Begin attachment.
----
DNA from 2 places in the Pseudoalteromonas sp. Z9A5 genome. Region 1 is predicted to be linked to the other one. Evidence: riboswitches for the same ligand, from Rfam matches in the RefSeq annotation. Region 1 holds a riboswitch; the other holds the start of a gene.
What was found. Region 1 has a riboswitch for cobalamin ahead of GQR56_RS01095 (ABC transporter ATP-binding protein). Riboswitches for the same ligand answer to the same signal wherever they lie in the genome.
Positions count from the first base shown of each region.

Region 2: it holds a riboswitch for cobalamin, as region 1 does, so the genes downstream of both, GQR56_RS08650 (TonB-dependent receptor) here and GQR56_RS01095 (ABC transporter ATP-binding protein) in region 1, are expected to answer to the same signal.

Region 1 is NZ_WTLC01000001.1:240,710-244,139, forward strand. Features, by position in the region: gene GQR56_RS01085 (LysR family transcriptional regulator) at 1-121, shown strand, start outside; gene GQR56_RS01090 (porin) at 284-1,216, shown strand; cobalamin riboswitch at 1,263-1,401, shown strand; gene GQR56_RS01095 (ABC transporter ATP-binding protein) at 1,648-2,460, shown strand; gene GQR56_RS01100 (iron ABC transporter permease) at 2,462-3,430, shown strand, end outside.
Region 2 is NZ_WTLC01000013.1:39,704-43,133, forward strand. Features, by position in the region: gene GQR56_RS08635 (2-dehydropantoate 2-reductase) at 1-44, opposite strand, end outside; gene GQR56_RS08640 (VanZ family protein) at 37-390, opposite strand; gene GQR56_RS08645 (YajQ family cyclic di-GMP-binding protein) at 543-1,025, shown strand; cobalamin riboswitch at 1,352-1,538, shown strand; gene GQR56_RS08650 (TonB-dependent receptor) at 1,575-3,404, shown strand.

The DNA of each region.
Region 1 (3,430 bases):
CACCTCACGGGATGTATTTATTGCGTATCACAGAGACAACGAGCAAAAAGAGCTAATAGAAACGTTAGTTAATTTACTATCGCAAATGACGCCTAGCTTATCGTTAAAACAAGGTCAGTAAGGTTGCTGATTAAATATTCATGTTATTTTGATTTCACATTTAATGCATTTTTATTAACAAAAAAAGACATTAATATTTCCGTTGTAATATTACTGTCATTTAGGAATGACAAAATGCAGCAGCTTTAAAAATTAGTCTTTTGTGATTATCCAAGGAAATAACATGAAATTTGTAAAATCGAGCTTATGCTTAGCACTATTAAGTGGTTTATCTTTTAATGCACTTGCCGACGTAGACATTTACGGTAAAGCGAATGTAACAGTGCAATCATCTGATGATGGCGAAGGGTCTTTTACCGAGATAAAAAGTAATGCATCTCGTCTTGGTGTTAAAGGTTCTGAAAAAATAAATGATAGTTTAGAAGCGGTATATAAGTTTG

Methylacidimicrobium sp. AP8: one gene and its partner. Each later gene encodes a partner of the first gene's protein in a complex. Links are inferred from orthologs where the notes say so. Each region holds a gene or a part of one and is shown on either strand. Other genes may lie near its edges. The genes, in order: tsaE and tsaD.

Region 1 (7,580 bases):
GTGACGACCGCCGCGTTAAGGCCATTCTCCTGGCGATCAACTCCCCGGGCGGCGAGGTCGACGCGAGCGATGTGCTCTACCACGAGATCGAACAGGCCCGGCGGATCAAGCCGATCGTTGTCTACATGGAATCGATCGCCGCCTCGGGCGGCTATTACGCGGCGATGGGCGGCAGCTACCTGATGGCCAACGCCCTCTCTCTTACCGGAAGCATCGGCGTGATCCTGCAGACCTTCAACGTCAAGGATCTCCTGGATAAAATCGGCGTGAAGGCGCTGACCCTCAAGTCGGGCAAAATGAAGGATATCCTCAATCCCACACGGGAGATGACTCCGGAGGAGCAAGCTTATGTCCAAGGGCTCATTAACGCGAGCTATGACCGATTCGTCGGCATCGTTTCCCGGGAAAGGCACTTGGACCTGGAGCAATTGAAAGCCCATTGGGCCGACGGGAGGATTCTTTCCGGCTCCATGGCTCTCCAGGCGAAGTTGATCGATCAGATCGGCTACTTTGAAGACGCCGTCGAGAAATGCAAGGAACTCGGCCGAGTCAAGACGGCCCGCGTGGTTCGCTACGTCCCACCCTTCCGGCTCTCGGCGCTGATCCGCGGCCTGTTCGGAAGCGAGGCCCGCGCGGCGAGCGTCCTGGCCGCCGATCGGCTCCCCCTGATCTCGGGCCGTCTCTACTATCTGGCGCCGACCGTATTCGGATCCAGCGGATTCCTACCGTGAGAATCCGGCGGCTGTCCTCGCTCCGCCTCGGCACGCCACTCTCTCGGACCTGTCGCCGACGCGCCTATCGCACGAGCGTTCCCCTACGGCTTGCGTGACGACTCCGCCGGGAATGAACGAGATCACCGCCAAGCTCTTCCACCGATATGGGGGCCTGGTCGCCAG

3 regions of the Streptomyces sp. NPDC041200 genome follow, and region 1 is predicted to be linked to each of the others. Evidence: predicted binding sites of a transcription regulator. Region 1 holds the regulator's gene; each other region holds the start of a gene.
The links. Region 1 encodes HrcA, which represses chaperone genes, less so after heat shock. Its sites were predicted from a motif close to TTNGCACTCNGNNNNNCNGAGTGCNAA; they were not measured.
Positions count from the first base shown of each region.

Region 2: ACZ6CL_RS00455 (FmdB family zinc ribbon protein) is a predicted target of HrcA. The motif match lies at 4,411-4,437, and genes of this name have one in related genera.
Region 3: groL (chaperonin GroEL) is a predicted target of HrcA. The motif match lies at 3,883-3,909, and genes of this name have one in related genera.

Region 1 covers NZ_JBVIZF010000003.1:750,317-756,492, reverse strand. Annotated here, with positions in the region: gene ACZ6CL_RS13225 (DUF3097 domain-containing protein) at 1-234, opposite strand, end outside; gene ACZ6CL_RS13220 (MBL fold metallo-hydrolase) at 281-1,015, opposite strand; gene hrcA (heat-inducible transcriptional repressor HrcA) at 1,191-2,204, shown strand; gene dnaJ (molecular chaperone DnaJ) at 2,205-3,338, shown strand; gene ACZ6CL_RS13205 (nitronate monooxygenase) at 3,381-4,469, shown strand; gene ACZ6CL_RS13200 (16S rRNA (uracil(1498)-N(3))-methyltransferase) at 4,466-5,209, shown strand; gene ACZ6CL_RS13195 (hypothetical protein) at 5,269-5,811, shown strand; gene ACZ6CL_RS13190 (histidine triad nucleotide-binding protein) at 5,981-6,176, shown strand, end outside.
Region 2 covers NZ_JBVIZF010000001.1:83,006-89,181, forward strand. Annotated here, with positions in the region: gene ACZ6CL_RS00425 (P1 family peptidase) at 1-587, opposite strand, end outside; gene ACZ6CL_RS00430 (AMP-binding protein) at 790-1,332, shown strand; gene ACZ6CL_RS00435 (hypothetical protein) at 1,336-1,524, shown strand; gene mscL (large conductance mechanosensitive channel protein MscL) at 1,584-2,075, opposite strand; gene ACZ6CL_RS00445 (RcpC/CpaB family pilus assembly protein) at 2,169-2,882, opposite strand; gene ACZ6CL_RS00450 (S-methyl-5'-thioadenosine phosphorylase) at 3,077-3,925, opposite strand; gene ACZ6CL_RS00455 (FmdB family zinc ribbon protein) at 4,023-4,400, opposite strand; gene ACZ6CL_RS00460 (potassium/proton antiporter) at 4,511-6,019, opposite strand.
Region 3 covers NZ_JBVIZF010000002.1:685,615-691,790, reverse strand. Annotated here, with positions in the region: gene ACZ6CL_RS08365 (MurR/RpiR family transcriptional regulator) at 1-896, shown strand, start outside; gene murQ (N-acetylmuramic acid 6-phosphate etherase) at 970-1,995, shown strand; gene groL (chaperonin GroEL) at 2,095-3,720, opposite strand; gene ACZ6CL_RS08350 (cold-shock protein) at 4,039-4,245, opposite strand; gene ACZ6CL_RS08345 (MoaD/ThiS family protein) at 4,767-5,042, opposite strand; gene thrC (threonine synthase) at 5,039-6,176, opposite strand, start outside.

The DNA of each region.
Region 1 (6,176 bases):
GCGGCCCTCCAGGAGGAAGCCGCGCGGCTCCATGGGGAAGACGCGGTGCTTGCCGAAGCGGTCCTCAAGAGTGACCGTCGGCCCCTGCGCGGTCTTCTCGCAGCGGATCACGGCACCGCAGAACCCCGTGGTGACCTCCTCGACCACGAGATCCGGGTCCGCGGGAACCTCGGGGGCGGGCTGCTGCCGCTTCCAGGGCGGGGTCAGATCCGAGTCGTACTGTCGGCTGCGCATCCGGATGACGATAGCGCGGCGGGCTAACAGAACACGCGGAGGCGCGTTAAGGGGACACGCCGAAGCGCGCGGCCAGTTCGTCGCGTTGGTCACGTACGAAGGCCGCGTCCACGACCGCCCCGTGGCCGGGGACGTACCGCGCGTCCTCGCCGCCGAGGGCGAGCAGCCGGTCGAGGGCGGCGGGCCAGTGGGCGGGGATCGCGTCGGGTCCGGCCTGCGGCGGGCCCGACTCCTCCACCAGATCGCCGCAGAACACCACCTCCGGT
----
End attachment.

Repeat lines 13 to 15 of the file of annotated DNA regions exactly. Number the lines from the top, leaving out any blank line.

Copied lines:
3 regions of the Streptomyces sp. NPDC041200 genome follow, and region 1 is predicted to be linked to each of the others. Evidence: predicted binding sites of a transcription regulator. Region 1 holds the regulator's gene; each other region holds the start of a gene.
The links. Region 1 encodes HrcA, which represses chaperone genes, less so after heat shock. Its sites were predicted from a motif close to TTNGCACTCNGNNNNNCNGAGTGCNAA; they were not measured.
Positions count from the first base shown of each region.